27. 27. more on the SACRED MARRIAGE There may be an actual meeting (Frodo meeting Galadriel, Luke meeting Leia), but it is not necessary. The marriage may be between the two halves of the HERO in order to make him or her whole. The meeting of opposites may take place entirely within the HERO. In other words, the HERO begins to see himself in a non-dualistic way. For instance, the male hero is seeking out the ANIMA, his inner feminine qualities, like intuition, which may have previously remained unrecognized. The female HERO will be seeking the ANIMUS, the male qualities of reason and authority, which she has repressed. [ Or the opposite of those roles, consider Leia, who brings rationality and logic to Luke’s quest]. In either case, the HERO will come out of the ordeal whole and complete for the first time in the adventure; it is in this stage that the HERO will come to recognize inevitable truths regarding his situation within the scheme of things.
  28. 28. WOMAN AS TEMPTRESS At one level, this element is about those temptations that may lead the HERO to abandon or stray from his or her quest, which, as with the MEETING WITH THE GODDESS, does not necessarily have to be represented by a woman. For Campbell, however, this step is about the revulsion that the usually male hero may feel about his own fleshy/earthy nature, and the subsequent attachment or projection of that revulsion to women. Woman is a metaphor for the physical or material temptations of life, since the HERO-knight was often tempted by lust from his spiritual journey.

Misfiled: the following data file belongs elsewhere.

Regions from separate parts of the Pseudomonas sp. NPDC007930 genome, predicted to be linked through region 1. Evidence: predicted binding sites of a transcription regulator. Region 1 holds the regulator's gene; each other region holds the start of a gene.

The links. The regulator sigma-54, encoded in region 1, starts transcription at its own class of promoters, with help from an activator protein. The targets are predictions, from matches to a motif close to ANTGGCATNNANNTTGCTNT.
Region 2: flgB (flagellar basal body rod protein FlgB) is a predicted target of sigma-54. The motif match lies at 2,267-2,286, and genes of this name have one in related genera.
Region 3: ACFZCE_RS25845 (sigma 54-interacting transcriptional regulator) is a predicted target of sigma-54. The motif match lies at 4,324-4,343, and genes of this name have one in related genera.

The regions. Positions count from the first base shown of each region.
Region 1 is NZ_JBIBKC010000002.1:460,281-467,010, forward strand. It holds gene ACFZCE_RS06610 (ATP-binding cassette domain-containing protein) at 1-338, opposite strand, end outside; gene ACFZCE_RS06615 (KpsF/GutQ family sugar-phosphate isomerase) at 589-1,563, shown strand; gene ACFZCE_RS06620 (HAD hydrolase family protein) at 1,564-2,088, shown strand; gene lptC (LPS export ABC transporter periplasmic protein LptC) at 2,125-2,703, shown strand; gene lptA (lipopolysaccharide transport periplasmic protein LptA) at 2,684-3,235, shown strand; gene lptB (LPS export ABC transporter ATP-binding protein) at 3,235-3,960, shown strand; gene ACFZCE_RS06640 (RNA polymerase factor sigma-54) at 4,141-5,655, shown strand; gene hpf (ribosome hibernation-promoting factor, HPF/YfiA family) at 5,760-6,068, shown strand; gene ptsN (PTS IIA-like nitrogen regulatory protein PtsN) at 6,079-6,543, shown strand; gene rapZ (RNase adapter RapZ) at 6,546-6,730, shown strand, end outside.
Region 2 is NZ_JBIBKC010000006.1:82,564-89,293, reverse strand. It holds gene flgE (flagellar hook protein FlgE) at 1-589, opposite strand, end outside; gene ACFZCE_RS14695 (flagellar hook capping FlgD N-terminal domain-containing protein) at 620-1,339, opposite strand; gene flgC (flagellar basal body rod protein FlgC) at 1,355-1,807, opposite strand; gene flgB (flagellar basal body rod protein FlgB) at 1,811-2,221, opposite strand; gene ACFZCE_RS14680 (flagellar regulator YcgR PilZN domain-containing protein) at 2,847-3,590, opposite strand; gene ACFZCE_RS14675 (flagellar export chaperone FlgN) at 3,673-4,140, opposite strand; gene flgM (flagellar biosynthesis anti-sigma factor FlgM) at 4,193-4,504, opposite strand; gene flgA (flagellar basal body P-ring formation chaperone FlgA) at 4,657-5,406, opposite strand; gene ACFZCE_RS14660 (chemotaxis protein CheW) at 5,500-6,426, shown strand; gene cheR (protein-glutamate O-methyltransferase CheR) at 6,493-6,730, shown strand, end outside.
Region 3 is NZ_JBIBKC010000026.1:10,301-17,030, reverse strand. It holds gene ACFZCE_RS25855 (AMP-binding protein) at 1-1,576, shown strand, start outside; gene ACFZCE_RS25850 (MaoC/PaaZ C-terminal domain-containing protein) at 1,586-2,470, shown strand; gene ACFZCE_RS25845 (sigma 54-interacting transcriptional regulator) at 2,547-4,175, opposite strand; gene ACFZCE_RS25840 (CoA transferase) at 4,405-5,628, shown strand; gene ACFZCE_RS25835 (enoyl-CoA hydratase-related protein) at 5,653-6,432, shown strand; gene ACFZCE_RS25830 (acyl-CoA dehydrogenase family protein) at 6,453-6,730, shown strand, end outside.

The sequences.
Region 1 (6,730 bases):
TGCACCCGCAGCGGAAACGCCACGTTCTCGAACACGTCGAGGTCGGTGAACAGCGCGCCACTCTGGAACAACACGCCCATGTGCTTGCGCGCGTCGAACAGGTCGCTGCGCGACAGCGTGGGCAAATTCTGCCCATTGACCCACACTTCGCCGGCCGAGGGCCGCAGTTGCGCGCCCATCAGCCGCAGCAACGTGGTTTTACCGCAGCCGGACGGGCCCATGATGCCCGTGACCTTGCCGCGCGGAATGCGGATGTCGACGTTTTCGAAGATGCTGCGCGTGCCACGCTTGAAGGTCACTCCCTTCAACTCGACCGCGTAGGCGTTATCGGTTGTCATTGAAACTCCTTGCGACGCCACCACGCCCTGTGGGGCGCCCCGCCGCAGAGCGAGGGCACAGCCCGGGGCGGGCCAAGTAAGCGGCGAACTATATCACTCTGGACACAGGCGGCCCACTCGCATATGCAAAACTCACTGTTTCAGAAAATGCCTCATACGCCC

29. 29. ATONEMENT WITH THE FATHER In this step the HERO must confront and be initiated by whatever holds the ultimate power in his or her life. In many myths and stories this is the father, or a father figure who has life and death power. This is the center point of the journey. All the previous steps have been moving in to this place; all that follow will move out from it. Although this step is most frequently symbolized by an encounter with a male entity, it does not have to be a male; just someone or thing with incredible power. For the transformation to take place, the HERO as he or she has been must be "killed" so that the new self can come into being. Sometime this killing is literal, and the earthly journey for that character is either over or moves into a different realm.
  30. 30. SYMBOLIC DEATH OR DISMEMBERMENT Symbolic Death or Dismemberment In order for the HERO to be transformed, he/she must give up his/her old life. Many times this is done through a symbolic death. In other stories, the HERO will lose a limb, which will signify the loss of the old self. As noted in the last slide, this event often occurs during the FATHER ATONEMENT, but not necessarily.